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Business and leadership lessons from Southwest Airlines

Lessons from Southwest Airlines.
Lessons from Southwest Airlines.
Eric Jacobson

The airline with the most flights in and out of Kansas City International airport, Southwest Airlines, celebrated its 40th year a few years ago.

At that time, the airline shared 40 business lessons it has learned since 1971. The lessons provide good tips for business leaders.

Here are some of the lesson highlights:

  • Invent your own culture and put a top person in charge of it.
  • A crisis can contain the germ of a big idea.
  • Simplicity has value. For Southwest, simplicity means using 737s for most of its fleet, which makes maintenance more cost-effective and allows more efficient training for flight crews and ground crews.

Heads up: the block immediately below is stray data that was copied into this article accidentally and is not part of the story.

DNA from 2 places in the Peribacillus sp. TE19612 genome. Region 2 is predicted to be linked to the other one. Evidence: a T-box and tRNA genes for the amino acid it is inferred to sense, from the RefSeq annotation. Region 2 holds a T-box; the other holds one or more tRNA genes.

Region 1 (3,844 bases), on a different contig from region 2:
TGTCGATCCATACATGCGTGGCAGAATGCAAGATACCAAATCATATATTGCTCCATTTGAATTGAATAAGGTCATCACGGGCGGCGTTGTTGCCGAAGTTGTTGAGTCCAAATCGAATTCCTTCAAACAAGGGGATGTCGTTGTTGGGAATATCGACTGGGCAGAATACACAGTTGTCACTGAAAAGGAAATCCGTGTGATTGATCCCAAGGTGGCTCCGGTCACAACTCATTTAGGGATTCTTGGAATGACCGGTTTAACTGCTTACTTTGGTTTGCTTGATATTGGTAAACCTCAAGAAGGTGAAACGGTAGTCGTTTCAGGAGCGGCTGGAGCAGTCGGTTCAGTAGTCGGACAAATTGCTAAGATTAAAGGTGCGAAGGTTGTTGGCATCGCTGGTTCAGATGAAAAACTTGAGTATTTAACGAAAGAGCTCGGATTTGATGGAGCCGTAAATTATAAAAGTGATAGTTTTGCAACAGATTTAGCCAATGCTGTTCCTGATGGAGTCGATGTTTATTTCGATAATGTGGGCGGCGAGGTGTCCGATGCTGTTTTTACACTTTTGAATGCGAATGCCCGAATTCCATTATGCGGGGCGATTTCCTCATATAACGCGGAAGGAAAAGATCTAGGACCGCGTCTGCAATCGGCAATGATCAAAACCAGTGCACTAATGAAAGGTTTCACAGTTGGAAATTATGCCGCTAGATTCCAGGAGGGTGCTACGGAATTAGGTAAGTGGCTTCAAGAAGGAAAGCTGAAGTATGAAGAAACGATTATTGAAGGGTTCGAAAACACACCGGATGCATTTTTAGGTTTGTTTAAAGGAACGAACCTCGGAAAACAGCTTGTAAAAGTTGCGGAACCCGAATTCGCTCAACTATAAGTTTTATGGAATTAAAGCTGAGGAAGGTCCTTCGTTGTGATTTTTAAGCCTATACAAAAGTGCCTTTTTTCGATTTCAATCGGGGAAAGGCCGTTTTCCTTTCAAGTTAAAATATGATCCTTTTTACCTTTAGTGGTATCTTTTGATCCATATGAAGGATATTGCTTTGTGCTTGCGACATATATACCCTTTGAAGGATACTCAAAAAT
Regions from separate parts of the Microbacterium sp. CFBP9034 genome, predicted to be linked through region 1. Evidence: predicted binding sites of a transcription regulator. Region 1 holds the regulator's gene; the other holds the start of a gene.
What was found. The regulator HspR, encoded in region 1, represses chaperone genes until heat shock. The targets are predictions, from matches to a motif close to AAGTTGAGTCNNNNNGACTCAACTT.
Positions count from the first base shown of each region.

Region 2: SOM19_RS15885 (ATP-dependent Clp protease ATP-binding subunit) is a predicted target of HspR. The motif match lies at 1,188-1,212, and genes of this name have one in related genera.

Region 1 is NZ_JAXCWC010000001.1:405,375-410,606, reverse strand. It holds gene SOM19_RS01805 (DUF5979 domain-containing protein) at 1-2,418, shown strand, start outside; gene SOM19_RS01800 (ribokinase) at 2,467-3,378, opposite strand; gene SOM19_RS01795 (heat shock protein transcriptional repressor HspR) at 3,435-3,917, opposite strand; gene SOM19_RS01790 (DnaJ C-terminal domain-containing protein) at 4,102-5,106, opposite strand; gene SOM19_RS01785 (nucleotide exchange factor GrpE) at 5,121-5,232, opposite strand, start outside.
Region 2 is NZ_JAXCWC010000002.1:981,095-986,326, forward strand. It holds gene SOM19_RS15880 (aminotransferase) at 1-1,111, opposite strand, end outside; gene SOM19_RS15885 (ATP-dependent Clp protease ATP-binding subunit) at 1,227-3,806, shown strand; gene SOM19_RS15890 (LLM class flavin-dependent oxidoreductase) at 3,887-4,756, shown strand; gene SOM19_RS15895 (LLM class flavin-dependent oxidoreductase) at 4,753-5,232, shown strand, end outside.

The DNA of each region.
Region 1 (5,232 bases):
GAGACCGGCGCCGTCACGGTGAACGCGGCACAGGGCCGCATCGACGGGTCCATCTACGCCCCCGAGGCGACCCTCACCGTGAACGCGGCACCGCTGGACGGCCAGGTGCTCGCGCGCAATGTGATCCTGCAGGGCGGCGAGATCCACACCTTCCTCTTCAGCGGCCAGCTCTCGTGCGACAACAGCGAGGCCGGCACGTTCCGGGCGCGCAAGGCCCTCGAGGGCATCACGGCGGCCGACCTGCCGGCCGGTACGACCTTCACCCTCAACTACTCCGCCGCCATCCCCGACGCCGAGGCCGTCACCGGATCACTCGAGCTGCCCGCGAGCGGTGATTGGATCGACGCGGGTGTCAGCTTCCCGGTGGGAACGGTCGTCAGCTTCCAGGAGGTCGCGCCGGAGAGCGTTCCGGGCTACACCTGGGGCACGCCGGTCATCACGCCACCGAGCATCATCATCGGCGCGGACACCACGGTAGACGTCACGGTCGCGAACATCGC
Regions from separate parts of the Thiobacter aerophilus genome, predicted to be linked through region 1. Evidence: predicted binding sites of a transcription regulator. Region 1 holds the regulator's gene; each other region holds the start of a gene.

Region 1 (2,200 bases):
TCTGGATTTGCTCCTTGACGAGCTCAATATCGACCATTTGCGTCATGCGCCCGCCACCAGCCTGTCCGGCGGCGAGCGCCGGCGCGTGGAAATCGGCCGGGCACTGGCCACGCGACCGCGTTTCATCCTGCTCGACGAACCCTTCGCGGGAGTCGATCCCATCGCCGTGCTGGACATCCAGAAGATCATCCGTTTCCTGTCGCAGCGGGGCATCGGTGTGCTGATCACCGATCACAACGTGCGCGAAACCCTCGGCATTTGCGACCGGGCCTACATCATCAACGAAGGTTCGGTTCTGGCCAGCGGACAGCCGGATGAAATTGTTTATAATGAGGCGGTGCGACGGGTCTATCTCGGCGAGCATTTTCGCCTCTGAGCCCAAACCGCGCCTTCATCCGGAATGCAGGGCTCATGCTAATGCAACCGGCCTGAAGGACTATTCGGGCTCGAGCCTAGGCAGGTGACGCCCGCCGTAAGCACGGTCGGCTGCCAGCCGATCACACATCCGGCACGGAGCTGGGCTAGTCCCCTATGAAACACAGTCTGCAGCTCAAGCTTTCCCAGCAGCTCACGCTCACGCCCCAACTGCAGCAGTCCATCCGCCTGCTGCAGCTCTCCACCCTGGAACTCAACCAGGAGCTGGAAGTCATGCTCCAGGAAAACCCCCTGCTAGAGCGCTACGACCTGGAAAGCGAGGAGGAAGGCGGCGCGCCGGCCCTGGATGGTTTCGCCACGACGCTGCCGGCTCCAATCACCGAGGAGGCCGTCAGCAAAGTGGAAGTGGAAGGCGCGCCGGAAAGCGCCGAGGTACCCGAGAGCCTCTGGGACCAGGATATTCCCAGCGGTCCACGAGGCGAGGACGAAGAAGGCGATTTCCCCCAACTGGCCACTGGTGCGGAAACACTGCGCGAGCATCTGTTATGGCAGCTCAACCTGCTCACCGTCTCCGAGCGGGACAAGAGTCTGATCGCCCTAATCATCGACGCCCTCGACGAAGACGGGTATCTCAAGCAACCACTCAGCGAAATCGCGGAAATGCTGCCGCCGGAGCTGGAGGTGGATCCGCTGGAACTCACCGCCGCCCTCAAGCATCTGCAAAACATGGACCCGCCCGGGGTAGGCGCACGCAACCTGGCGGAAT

• Remember your chief mission.
  • Take your business, not yourself, seriously.
  • Put the worker first. For Southwest, that meant being the first U.S. airline to offer a profit-sharing plan, in 1974. Employees now own 13 percent of the airline.
  • The web ain’t cool, it’s a tool. Southwest was the first U.S. airline to establish a home page. By 2010, boasted more unique visitors than any other airline, and ranked as the second largest travel site.
  • Get Green. That means for Southwest embracing conservation.
  • Manage permanence. Southwest knows what not to change, even when it’s managing change.
  • Keep the idea simple enough to draw on a napkin.
  • Never rest on your laurels.
  • It’s about customer service, not scalability.
  • Promote from within.
  • Recognize your luck.
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